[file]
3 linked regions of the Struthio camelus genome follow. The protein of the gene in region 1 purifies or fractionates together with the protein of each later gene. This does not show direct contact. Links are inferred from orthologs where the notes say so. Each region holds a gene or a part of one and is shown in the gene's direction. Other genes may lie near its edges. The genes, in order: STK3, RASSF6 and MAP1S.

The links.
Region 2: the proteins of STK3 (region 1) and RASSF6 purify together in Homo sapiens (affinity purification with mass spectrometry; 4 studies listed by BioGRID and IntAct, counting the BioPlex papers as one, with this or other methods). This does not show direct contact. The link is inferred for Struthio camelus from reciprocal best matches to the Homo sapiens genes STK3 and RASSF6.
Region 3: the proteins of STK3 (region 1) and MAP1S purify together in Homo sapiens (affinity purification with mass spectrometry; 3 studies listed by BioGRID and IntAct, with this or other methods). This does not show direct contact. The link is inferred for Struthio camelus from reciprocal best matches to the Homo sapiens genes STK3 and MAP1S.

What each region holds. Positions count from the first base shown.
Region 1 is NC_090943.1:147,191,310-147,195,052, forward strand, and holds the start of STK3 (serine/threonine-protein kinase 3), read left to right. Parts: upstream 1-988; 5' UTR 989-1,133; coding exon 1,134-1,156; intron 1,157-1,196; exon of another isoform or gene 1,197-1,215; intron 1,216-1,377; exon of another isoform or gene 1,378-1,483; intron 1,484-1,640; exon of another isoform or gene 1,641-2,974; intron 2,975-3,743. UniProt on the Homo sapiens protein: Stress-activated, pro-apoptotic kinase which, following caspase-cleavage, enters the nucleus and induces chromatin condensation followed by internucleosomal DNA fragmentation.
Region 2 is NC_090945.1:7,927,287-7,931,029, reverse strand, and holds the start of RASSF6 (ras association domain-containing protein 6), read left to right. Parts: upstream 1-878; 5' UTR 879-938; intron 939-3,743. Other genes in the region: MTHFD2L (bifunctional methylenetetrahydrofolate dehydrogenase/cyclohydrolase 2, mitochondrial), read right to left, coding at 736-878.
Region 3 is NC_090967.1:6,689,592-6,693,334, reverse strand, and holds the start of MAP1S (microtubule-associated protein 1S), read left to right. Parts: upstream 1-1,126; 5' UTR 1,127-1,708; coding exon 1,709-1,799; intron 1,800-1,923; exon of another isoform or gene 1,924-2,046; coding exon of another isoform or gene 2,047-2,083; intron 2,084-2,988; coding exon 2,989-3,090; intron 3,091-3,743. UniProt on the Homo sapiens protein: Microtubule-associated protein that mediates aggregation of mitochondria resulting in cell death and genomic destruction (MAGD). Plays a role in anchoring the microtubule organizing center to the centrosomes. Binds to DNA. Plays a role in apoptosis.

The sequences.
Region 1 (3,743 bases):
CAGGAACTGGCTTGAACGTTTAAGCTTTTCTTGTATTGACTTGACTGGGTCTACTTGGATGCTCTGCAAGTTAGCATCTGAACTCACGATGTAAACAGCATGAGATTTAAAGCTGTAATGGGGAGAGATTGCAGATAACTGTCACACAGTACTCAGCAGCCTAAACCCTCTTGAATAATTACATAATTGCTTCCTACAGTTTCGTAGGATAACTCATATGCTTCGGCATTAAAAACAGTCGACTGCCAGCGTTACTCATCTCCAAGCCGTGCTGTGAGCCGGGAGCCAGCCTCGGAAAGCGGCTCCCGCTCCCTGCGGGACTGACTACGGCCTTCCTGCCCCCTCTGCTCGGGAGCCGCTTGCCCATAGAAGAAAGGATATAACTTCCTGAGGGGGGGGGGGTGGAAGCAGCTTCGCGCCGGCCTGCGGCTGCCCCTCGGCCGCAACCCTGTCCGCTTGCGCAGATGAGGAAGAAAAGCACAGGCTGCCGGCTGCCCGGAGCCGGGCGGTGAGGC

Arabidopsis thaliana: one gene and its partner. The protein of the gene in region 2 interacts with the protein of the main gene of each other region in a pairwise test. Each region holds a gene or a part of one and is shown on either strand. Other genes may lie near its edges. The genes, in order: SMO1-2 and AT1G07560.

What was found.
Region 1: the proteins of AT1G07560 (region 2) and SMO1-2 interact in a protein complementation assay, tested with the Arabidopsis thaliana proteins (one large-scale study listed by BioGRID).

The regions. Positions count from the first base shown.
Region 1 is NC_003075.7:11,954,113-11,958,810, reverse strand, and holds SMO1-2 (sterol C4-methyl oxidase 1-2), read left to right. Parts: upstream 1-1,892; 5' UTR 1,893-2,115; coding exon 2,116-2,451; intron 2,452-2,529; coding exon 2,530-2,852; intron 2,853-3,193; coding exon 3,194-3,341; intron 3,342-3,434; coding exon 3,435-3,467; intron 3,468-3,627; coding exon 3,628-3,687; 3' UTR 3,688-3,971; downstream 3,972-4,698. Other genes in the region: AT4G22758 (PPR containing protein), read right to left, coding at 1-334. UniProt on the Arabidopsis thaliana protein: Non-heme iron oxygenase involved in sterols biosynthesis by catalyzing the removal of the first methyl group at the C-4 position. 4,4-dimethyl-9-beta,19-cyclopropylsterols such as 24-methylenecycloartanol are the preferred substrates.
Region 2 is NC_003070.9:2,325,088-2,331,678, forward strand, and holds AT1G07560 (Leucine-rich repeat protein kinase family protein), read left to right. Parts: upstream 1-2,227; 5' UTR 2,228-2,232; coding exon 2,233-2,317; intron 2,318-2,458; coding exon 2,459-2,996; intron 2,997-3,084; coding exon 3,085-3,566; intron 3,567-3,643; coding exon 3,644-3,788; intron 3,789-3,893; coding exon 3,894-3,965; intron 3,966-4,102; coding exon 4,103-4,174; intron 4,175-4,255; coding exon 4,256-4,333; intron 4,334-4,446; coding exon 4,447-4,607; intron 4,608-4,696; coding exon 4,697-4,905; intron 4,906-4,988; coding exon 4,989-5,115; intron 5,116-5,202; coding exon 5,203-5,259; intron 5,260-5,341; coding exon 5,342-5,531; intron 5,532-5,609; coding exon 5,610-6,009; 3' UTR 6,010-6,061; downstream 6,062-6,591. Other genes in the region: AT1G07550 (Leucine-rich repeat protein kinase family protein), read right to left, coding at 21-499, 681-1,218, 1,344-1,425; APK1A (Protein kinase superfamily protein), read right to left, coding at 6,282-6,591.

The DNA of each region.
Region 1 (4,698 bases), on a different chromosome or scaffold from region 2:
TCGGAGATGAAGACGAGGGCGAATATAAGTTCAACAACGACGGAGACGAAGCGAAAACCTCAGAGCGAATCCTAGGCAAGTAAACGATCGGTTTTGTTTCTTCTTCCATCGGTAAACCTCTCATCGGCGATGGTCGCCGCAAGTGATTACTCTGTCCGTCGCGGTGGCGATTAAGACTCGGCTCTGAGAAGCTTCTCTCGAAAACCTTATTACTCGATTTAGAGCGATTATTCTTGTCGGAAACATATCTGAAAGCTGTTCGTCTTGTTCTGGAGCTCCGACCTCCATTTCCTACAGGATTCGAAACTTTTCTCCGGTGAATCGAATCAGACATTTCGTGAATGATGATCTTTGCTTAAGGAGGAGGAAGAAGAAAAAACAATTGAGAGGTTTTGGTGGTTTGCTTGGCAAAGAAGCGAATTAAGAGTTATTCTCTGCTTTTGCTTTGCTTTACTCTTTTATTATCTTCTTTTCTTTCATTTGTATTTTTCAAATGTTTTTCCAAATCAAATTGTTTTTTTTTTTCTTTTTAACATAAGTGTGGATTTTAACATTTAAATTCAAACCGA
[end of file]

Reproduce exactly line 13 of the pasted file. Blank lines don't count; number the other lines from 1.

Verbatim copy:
What was found.